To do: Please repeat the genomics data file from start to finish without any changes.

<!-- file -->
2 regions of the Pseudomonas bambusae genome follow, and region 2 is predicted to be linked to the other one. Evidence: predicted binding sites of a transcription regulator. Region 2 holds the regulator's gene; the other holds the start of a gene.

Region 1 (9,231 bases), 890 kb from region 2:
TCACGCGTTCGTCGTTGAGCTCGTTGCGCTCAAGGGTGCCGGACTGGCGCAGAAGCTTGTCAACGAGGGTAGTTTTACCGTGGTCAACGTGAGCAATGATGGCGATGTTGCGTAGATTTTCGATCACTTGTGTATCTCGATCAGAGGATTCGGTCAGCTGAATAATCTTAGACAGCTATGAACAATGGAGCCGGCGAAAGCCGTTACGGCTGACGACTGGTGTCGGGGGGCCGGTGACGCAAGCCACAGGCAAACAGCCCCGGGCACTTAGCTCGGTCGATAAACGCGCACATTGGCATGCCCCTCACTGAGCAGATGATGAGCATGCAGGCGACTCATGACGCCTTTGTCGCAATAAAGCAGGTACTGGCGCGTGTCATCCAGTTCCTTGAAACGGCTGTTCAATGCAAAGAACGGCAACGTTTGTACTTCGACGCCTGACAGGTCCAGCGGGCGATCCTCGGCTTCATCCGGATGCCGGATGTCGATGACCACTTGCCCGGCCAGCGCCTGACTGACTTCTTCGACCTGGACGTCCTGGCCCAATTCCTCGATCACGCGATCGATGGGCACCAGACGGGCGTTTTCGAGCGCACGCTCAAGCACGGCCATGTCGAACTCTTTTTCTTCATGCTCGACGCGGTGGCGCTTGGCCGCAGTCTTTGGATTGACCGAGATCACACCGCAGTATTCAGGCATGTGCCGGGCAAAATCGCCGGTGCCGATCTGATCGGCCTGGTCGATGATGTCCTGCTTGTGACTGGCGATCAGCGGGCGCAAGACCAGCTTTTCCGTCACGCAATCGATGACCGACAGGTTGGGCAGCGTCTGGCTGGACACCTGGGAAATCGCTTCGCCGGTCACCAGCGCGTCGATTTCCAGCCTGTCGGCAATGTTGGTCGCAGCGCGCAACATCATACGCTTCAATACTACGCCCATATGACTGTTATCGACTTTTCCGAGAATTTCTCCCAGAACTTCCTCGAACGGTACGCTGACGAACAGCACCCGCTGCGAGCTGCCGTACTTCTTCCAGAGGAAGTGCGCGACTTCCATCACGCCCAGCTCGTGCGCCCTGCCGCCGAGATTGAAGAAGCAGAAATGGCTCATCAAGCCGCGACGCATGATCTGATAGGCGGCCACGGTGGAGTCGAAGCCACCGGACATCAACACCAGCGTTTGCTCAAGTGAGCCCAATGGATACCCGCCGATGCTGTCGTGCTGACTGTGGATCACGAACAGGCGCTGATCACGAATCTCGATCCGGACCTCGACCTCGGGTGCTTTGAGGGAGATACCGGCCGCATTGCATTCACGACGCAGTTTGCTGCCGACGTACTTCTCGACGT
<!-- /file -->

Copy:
2 regions of the Pseudomonas bambusae genome follow, and region 2 is predicted to be linked to the other one. Evidence: predicted binding sites of a transcription regulator. Region 2 holds the regulator's gene; the other holds the start of a gene.

Region 1 (9,231 bases), 890 kb from region 2:
TCACGCGTTCGTCGTTGAGCTCGTTGCGCTCAAGGGTGCCGGACTGGCGCAGAAGCTTGTCAACGAGGGTAGTTTTACCGTGGTCAACGTGAGCAATGATGGCGATGTTGCGTAGATTTTCGATCACTTGTGTATCTCGATCAGAGGATTCGGTCAGCTGAATAATCTTAGACAGCTATGAACAATGGAGCCGGCGAAAGCCGTTACGGCTGACGACTGGTGTCGGGGGGCCGGTGACGCAAGCCACAGGCAAACAGCCCCGGGCACTTAGCTCGGTCGATAAACGCGCACATTGGCATGCCCCTCACTGAGCAGATGATGAGCATGCAGGCGACTCATGACGCCTTTGTCGCAATAAAGCAGGTACTGGCGCGTGTCATCCAGTTCCTTGAAACGGCTGTTCAATGCAAAGAACGGCAACGTTTGTACTTCGACGCCTGACAGGTCCAGCGGGCGATCCTCGGCTTCATCCGGATGCCGGATGTCGATGACCACTTGCCCGGCCAGCGCCTGACTGACTTCTTCGACCTGGACGTCCTGGCCCAATTCCTCGATCACGCGATCGATGGGCACCAGACGGGCGTTTTCGAGCGCACGCTCAAGCACGGCCATGTCGAACTCTTTTTCTTCATGCTCGACGCGGTGGCGCTTGGCCGCAGTCTTTGGATTGACCGAGATCACACCGCAGTATTCAGGCATGTGCCGGGCAAAATCGCCGGTGCCGATCTGATCGGCCTGGTCGATGATGTCCTGCTTGTGACTGGCGATCAGCGGGCGCAAGACCAGCTTTTCCGTCACGCAATCGATGACCGACAGGTTGGGCAGCGTCTGGCTGGACACCTGGGAAATCGCTTCGCCGGTCACCAGCGCGTCGATTTCCAGCCTGTCGGCAATGTTGGTCGCAGCGCGCAACATCATACGCTTCAATACTACGCCCATATGACTGTTATCGACTTTTCCGAGAATTTCTCCCAGAACTTCCTCGAACGGTACGCTGACGAACAGCACCCGCTGCGAGCTGCCGTACTTCTTCCAGAGGAAGTGCGCGACTTCCATCACGCCCAGCTCGTGCGCCCTGCCGCCGAGATTGAAGAAGCAGAAATGGCTCATCAAGCCGCGACGCATGATCTGATAGGCGGCCACGGTGGAGTCGAAGCCACCGGACATCAACACCAGCGTTTGCTCAAGTGAGCCCAATGGATACCCGCCGATGCTGTCGTGCTGACTGTGGATCACGAACAGGCGCTGATCACGAATCTCGATCCGGACCTCGACCTCGGGTGCTTTGAGGGAGATACCGGCCGCATTGCATTCACGACGCAGTTTGCTGCCGACGTACTTCTCGACGT